Define it as the anti Barbara Cartland? The No-barb?
Stuff that will spoil your evening (gamed enough that, to a fairly wide demographic, it wont spoil your evening so much that you wont come back for more. Reading sunk cost fallacy for the win!)?
I don’t have the link, but I think there was some GRRM video out there if him watching a viewers reaction to the red wedding scene.
Why not define it as ‘have you upset anyone today?’.
Anyway, I’m taking BC to leave it’s prefered reader in a comfortable state (or more exactly some not happy making event occurs in the story, but then just world fallacy sweeps in and makes everything right again, just in time for dinner)
How about in the end, do you think the status quo is grand and fine (whether in your country or elsewhere)? And are you simply writing that makes people continue to adhere to that SQ, or are you writing in a way that makes them get uncomfortable with the problematic status quo?
These don’t seem as ambiguous. I can’t say I’ve read BC, really – at a guess they don’t have people questioning the status quo (probably just some stranger and everything else/the SQ is right – that or the stranger turns out all Darcy like)
because in America and elsewhere, literary fiction is already a whipped, bleeding underdog in need of mercy, not dethroning.
Isn’t that what the guys who wrote ‘naked comes the stranger’ thought as well?
Except eventually the royalties made them feel guilty…
What if they’d snuck something in amongst that…
So ‘hate’ is a genre?
Actually that’d explain the ‘requires only hate’ blog pretty well…
Anyway, Rand delivers that genre well, doesn’t she? Even if only inadvertantly. I think a movie was being made at some point…
We are ridiculously far from being actually able to reliably predict and manipulate social effects of various media
Seriously? You’re making this comment on this blog with these books? We can’t manipulate folk, Kellhus like, yet?
Isn’t that a feature rather than a bug?? That we have to deal with each other like people, rather than trying to hack them like some kinda vending machine (or really what that comes down to is vending machines trying to hack vending machines).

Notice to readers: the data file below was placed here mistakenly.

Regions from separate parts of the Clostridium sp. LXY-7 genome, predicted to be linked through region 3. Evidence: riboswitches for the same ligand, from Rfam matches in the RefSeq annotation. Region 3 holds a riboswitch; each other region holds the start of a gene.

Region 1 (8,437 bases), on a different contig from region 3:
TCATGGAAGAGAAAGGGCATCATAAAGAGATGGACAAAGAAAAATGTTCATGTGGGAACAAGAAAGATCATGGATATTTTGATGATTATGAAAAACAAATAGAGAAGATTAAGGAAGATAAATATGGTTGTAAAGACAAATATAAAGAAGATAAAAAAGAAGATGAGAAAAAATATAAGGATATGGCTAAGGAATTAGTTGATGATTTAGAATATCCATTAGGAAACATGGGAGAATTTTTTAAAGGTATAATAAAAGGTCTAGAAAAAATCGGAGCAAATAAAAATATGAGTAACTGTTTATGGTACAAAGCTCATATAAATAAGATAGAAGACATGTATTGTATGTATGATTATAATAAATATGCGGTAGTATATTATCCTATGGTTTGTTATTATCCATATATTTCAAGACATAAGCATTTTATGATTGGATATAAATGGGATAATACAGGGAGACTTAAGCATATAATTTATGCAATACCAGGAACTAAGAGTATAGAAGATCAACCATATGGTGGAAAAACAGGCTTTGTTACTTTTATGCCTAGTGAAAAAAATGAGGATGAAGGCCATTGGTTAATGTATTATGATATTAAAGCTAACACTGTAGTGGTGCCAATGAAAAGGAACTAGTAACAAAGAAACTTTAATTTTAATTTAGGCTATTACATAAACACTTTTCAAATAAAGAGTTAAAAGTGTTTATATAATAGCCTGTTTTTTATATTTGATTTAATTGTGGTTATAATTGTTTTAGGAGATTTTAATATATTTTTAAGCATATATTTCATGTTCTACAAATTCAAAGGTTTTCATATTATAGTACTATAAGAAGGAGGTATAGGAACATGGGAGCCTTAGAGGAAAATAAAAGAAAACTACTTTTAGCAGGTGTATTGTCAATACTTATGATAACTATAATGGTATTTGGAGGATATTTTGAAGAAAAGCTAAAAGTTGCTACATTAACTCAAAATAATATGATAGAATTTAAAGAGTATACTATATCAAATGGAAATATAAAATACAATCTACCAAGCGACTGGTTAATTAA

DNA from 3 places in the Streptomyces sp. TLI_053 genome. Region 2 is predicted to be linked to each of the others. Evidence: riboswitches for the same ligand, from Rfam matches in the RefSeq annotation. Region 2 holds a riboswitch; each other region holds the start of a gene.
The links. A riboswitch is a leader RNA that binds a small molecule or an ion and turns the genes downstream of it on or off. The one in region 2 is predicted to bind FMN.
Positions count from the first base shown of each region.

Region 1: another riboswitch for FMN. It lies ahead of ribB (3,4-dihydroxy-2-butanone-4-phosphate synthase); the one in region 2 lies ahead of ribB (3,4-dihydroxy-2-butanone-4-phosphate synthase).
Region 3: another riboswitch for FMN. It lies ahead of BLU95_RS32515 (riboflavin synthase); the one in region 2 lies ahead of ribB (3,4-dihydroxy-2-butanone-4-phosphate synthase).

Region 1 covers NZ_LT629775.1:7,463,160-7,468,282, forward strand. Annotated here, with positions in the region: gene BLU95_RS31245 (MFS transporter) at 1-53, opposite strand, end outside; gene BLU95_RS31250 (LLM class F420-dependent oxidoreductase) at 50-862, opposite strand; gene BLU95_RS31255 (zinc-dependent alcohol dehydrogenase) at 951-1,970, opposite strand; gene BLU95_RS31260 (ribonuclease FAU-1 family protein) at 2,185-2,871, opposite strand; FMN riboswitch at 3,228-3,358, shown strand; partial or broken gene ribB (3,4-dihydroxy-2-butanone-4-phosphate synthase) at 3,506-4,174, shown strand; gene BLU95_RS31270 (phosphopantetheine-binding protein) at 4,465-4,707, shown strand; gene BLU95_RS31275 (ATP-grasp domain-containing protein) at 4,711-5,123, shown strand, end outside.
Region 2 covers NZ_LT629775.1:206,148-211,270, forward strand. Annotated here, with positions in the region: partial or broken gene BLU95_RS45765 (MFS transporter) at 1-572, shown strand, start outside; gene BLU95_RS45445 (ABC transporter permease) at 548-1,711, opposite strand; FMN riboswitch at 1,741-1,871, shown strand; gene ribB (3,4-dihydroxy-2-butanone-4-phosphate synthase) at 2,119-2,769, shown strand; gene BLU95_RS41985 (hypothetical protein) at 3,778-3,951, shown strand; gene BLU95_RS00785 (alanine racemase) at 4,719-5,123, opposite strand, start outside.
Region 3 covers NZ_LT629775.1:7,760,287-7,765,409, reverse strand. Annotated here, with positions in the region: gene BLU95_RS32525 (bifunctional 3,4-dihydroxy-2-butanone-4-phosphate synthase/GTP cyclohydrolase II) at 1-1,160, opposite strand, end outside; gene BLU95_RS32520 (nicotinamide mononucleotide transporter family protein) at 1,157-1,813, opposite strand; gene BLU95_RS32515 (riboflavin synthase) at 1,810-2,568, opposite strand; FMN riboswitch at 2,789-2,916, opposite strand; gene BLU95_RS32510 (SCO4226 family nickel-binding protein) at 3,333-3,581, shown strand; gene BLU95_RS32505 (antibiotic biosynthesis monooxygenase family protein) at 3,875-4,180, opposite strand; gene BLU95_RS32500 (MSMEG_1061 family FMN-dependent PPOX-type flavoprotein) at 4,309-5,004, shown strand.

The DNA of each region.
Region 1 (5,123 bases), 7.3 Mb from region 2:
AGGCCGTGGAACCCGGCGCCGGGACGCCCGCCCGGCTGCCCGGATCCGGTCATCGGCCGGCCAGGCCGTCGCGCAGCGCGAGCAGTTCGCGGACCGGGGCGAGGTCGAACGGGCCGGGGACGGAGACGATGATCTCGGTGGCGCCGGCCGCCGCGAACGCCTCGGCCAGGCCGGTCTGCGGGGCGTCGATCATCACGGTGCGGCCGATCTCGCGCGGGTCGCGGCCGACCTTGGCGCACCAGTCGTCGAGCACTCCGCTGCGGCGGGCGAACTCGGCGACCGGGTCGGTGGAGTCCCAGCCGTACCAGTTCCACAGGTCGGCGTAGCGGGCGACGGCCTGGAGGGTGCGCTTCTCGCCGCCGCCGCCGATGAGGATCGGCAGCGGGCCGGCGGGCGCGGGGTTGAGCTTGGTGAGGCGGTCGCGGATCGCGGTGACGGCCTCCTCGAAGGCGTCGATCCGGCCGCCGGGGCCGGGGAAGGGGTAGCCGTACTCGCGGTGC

I can kinda tell how intellect inclined you are to percieve things – either it’s an utter lock down control, or it’s a write off and not worth engaging. And I’m not saying that’s a bad perception – if a cars steering didn’t really control the car and the breaks didn’t really work, you wouldn’t drive it – it is an effective line of thought in such a regard. But here – okay, it’s like riding a shopping trolley down a steep hill rather than a Kellhus like manipulation. Which do you wanna do to other people? Or just go with quietism (damn TPB words…)?
Also, it seems to me that it is, perhaps, a bit unfair to condemn “entertainment industry” as poisonous to creativity, since it is so goddamn diverse
You seem to be treating the vending machine as being the same as what’s in the vending machine.
No, the entertainment industry is not diverse. It’s the very opposite. It does, however, by dint of assets needing rent/mortgage money, have a hold on a wide range of assets, that is very true.
Or am I a bleak heart and really the entertainment industry is lead by entertainers?
(is Schindler’s List “entertainment”, huh ? huh? 😉 ?)
So’s the book called the bible, for that matter. But that’s the thing – rather than cynical lye, some materials seem to be ‘more’ (lye: subjectively) – so much more that you atleast entertained a question on the matter of Shindlers list. Maybe you’re just too innocent and virgin, too genuinely open to such an effect, to see it from the side long perspective that comes with cynicism that shows the effect? >:)